This chapter considers the significance of Marx’s concept of alienation to his overall criticism of capitalism. At the concept’s core is the idea that while labor is potentially a fulfilling and liberating activity, under capitalism it appears only as a hostile, dominating force. Workers thus experience their own activity, natural and built environments, and fellow human beings as alien and hostile. While this idea has been deeply influential, it has also been the subject of heated controversies, in particular for its apparent dependence on an essentialist or teleological idea of human nature. While important, such controversies were often inflated by their political and intellectual context, and this chapter argues they should be considered alongside the lasting significance of alienation as an explanatory concept. Understood as such, it can still contribute a great deal to understanding and criticizing contemporary society, and provide guidance for how to transcend and replace it.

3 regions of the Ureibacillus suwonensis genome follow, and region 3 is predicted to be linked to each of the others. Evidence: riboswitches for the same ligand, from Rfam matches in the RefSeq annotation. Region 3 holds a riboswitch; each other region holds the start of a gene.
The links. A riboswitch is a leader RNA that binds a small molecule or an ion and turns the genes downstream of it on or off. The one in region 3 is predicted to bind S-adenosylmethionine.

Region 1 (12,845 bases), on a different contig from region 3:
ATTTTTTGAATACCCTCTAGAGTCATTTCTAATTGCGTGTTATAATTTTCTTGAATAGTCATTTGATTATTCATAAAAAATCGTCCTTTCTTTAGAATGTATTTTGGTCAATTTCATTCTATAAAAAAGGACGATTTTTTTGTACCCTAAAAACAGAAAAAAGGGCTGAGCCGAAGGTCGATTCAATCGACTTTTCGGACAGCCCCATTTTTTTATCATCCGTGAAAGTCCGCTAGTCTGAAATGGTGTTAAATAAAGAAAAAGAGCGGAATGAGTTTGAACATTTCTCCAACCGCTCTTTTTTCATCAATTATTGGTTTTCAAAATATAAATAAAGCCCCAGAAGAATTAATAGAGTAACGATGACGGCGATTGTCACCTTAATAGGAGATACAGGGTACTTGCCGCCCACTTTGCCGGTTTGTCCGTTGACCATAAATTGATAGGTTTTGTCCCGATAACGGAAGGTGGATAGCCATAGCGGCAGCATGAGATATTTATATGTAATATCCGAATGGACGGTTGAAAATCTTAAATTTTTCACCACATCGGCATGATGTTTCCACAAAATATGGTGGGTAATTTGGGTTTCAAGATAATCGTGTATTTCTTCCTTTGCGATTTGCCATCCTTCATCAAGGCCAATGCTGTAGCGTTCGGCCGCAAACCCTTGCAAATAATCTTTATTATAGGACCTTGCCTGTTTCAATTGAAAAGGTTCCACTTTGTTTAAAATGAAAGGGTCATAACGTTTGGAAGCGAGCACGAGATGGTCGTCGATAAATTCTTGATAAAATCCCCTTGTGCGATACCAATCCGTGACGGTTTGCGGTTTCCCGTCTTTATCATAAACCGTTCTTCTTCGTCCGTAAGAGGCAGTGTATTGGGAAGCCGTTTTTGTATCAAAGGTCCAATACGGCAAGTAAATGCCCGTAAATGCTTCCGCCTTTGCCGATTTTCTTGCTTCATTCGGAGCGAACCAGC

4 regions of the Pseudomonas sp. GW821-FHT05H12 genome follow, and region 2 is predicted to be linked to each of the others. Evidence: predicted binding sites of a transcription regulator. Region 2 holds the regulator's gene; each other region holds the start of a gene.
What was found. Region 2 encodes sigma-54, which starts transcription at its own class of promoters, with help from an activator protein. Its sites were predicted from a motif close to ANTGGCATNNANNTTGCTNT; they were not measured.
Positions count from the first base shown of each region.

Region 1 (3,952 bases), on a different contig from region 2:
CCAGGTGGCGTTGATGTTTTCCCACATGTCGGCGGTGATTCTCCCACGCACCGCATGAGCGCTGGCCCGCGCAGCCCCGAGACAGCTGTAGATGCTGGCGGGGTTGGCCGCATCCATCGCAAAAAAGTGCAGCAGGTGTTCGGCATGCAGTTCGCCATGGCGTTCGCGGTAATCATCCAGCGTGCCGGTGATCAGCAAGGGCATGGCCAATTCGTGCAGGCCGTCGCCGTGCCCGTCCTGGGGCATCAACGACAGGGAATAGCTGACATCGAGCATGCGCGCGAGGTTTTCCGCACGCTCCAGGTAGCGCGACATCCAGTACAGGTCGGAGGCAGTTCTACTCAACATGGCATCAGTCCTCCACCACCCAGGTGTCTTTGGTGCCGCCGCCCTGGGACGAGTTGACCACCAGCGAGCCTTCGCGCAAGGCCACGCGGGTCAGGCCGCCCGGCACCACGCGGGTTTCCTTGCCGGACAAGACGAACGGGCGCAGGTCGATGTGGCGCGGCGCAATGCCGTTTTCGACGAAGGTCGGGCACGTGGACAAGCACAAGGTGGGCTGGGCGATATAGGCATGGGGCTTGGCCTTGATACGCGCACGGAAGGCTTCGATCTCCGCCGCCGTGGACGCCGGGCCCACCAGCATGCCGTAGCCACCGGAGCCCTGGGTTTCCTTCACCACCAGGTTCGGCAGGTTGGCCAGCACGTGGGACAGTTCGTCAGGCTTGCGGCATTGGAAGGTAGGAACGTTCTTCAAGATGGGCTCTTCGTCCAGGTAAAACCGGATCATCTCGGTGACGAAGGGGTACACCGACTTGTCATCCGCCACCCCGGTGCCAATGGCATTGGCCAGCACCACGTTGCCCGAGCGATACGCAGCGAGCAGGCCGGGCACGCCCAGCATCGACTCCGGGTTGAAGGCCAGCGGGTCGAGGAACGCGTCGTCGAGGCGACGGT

Marx’s historical materialism is a powerful antidote to culturalist essentialism of the kind that became known as Orientalism after Edward Said. The Marxian perspective allows for a full consideration of the role of Western imperialism in hindering the development of the Middle East as well as in the deliberate preservation of archaic sociopolitical features in the region. The concept of Bonapartism that Marx developed in his writings on the French Second Empire is highly relevant to the analysis of the national-developmental experiences that emerged in the Middle East in the twentieth century. His insight on the reactionary aspiration of sections of the petite bourgeoisie confronted with capitalist transformation provides an important clue to the rise of Islamic fundamentalism in the Middle East. Marx’s theory of revolution as resulting from the blockage of economic development finds a most striking illustration in what is commonly designated as the Arab Spring.